What Is A 1099-MISC and Why Does It Matter?

A US Federal tax 1099 income tax form on a keyboard

Between W-2s, W-9s, 1099s, it’s easy to get confused between all the forms needed for tax purposes.

To add to the chaos, the IRS reintroduced form 1099-NEC. What does that mean for you?

In most cases, you might need to start filling out form 1099-NEC for your independent contractors. However, you might need to keep using form 1099-MISC.

Confused again? Then keep reading to learn what exactly form 1099-MISC  is, how to fill it out, and why it even matters.

What Is A 1099-MISC?

Let’s start by learning what exactly is a 1099-MISC form. A 1099-MISC is a form issued by the IRS to report non-salary income. 

There are many types of 1099s, but the 1099-MISC is one of the most common. The MISC signals miscellaneous income to the IRS. 

Who Needs To Fill Out A 1099?

Each tax year, your business will need to fill out certain forms, like a W-2 or 1099, for taxes according to who you paid and how much you paid them. 

If you are a business, company, or other paying entity that paid a specific vendor over $600, you need to fill out a 1099-MISC form for each vendor. 

This does not include freelance contractors your business hired. You will need to fill out form 1099-NEC for them. 

Others that will receive a 1099-MISC form include those who collected royalties of at least $10, any backup withholding, any direct sales over $5,000, and any golden parachute payments. We will go into the specifics later on in this article.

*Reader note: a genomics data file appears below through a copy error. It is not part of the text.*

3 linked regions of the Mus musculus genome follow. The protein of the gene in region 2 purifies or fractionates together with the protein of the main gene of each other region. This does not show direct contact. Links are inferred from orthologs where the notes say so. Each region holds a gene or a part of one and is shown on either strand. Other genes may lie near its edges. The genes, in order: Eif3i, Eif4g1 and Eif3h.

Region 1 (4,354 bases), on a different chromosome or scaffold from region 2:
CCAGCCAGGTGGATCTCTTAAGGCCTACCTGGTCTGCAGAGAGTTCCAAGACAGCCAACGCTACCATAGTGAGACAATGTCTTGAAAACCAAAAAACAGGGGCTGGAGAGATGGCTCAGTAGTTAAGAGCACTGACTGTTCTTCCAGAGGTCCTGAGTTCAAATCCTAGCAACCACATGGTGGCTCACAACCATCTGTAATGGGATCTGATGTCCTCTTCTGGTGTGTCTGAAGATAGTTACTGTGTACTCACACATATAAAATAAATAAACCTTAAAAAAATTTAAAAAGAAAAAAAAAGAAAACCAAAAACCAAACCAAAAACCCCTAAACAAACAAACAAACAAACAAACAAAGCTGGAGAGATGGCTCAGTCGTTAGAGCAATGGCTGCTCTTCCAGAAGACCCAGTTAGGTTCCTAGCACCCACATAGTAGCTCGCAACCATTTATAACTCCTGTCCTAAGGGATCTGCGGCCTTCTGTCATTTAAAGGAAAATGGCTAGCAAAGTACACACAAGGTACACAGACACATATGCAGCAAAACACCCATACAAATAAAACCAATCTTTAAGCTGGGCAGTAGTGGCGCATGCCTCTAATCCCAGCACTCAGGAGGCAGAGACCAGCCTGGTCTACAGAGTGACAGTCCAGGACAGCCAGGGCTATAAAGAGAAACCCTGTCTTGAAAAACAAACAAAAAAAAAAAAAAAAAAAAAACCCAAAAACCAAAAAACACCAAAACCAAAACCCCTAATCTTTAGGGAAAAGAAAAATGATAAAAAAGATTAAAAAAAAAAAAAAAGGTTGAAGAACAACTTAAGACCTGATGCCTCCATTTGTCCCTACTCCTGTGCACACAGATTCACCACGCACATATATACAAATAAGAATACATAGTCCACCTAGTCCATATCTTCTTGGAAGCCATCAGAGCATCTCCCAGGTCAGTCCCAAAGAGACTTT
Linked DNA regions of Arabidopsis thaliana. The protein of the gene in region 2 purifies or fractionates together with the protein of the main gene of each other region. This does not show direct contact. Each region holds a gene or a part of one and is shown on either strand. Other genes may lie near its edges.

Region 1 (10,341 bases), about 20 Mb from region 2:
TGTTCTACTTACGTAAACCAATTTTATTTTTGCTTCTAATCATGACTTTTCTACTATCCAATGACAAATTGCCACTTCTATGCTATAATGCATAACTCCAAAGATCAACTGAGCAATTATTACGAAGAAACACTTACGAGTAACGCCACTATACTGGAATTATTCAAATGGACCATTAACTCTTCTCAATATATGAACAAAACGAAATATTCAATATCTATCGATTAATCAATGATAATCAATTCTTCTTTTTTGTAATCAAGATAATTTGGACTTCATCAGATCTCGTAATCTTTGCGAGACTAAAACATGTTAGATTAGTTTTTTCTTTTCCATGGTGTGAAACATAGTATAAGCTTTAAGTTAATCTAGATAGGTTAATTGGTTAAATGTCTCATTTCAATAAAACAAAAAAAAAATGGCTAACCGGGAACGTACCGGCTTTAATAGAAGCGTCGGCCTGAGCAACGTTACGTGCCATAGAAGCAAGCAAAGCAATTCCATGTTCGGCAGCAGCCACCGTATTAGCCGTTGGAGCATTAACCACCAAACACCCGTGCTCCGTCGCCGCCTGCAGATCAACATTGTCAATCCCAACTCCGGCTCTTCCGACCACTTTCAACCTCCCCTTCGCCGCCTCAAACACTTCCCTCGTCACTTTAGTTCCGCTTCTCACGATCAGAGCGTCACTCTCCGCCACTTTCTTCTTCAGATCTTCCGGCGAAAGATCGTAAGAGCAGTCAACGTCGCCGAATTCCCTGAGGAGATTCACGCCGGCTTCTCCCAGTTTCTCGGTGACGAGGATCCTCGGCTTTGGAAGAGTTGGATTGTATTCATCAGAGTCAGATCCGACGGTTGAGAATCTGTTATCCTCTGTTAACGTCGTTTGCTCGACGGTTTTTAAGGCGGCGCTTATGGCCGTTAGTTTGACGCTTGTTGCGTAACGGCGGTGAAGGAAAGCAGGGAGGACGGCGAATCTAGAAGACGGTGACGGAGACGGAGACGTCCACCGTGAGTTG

How Do I Fill Out A 1099-MISC?

As the payer, you will need to gather a few key pieces of information to fill out the 1099-MISC form. This includes the non-employee’s full legal name, social security number, and address. All of this information should be found on their W-9.

Additionally, you should know the total payment amount for the financial year. 

You will also need to include your name (or the payer entity/company’s name), identification number, and address.

The type of service, trade, or payments between the payer and the non-employee determines which box(es) you (the payer) will fill out. Common boxes include Rents in box 1, Royalties in box 2, and Non-Employee Compensation in Box 7. However, if you are planning to fill out Box 7 in 2020 taxes, you likely will need to fill out a 1099-NEC instead of a 1099-MISC, and we’ll go into depth on this later.